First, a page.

- Let me see if I understand the BBC Rules of Engagement correctly: if you’re Robert Kilroy-Silk and you make some robust statements about the Arab penchant for suicide bombing, amputations, repression of women and a generally celebratory attitude to September 11 – none of which is factually in dispute – the BBC will yank you off the air and the Commission for Racial Equality will file a complaint to the police which could result in your serving seven years in gaol. Message: this behaviour is unacceptable in multicultural Britain.
But, if you’re Tom Paulin and you incite murder, in a part of the world where folks need little incitement to murder, as part of a non-factual emotive rant about how “Brooklyn-born” Jewish settlers on the West Bank “should be shot dead” because “they are Nazis” and “I feel nothing but hatred for them”, the BBC will keep you on the air, kibitzing (as the Zionists would say) with the creme de la creme of London’s cultural arbiters each week. Message: this behaviour is completely acceptable.
So, while the BBC is “investigating” Kilroy, its only statement on Mr Paulin was an oblique but curiously worded allusion to the non-controversy on the Corporation website: “His polemical, knockabout style has ruffled feathers in the US, where the Jewish question is notoriously sensitive.” “The Jewish question”? “Notoriously sensitive”? Is this really how they talk at the BBC?
….But it’s not really about Kilroy or Paulin or Jews, or the Saudis beheading men for (alleged) homosexuality, or the inability of the “moderate” Jordanian parliament to ban honour killing, or the fact that (as Jonathan Kay of Canada’s National Post memorably put it) if Robert Mugabe walked into an Arab League summit he’d be the most democratically legitimate leader in the room. It’s not about any of that: it’s about the future of your “multicultural” society.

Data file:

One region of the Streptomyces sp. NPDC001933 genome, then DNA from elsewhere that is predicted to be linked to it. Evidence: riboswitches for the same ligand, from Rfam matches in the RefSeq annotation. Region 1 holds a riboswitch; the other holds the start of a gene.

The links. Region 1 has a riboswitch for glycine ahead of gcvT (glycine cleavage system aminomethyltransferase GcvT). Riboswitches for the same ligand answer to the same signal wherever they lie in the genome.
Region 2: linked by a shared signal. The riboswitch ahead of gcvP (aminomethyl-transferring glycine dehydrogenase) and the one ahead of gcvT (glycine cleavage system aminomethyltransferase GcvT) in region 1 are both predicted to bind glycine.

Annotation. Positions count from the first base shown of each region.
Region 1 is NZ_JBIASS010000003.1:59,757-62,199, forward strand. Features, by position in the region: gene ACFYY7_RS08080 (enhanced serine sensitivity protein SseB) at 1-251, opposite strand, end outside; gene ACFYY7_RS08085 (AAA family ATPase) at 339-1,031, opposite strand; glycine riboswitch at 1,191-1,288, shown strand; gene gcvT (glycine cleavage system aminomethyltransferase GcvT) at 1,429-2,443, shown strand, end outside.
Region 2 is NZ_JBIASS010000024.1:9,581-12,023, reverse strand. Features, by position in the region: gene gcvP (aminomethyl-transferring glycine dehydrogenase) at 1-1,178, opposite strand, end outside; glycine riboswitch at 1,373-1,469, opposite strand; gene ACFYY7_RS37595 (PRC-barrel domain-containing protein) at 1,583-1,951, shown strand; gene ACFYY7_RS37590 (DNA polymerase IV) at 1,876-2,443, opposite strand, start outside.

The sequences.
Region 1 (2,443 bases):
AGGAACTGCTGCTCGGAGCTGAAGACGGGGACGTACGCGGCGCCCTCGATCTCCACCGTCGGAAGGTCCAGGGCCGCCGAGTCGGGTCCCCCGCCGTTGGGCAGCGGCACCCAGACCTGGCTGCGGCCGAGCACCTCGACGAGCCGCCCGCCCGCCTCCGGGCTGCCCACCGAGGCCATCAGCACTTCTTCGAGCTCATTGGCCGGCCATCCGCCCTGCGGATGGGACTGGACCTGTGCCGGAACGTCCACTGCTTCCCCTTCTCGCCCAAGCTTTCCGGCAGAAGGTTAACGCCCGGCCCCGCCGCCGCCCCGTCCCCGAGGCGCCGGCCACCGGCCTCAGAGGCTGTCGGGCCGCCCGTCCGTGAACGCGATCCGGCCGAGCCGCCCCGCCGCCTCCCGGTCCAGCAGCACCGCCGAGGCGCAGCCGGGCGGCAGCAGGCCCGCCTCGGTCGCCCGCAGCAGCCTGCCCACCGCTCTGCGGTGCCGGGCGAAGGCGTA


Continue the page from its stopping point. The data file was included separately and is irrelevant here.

One reason why the Arab world is in the state it’s in is because one cannot raise certain subjects without it impacting severely on one’s wellbeing. And if you can’t discuss issues, they don’t exist. According to Ibrahim Nawar of Arab Press Freedom Watch, in the last two years seven Saudi editors have been fired for criticising government policies. To fire a British talk-show host for criticising Saudi policies is surely over-reaching even for the notoriously super-sensitive Muslim lobby.
….Fifteen years ago, when the fatwa against Salman Rushdie was declared and both his defenders and detractors managed to miss what the business was really about, the Times’s Clifford Longley nailed it very well. Surveying the threats from British Muslim groups, he wrote that certain Muslim beliefs “are not compatible with a plural society: Islam does not know how to exist as a minority culture. For it is not just a set of private individual principles and beliefs. Islam is a social creed above all, a radically different way of organising society as a whole.” [Telegraph]
I don’t care about Kilroy-Silk, have never seen his show, frankly had never heard of him until now, and his editorial was fraught with error and exaggeration. But I have zero disagreement with what Steyn has to say about the situation as a whole: the fact that IN GENERAL Islam demands to be treated as exceptional, does not play well with pluralistic societies, relies for its self-esteem on accomplishments of 500+ years ago, and insists upon the primacy of religion – its own, of course – over state, and believes the tenets of its religion are above and beyond discussion.
They aren’t and it isn’t, and the more this perspective is coddled and excused the worse it gets and the longer it will take to bring mainstream Islam into line with modern, pluralistic society; and into line with modern, pluralistic society is where Islam must be led, one way or another. It would be swell if we could just “leave them alone,” which is of course what we did prior to 9/11, but we have seen where that led. Never again.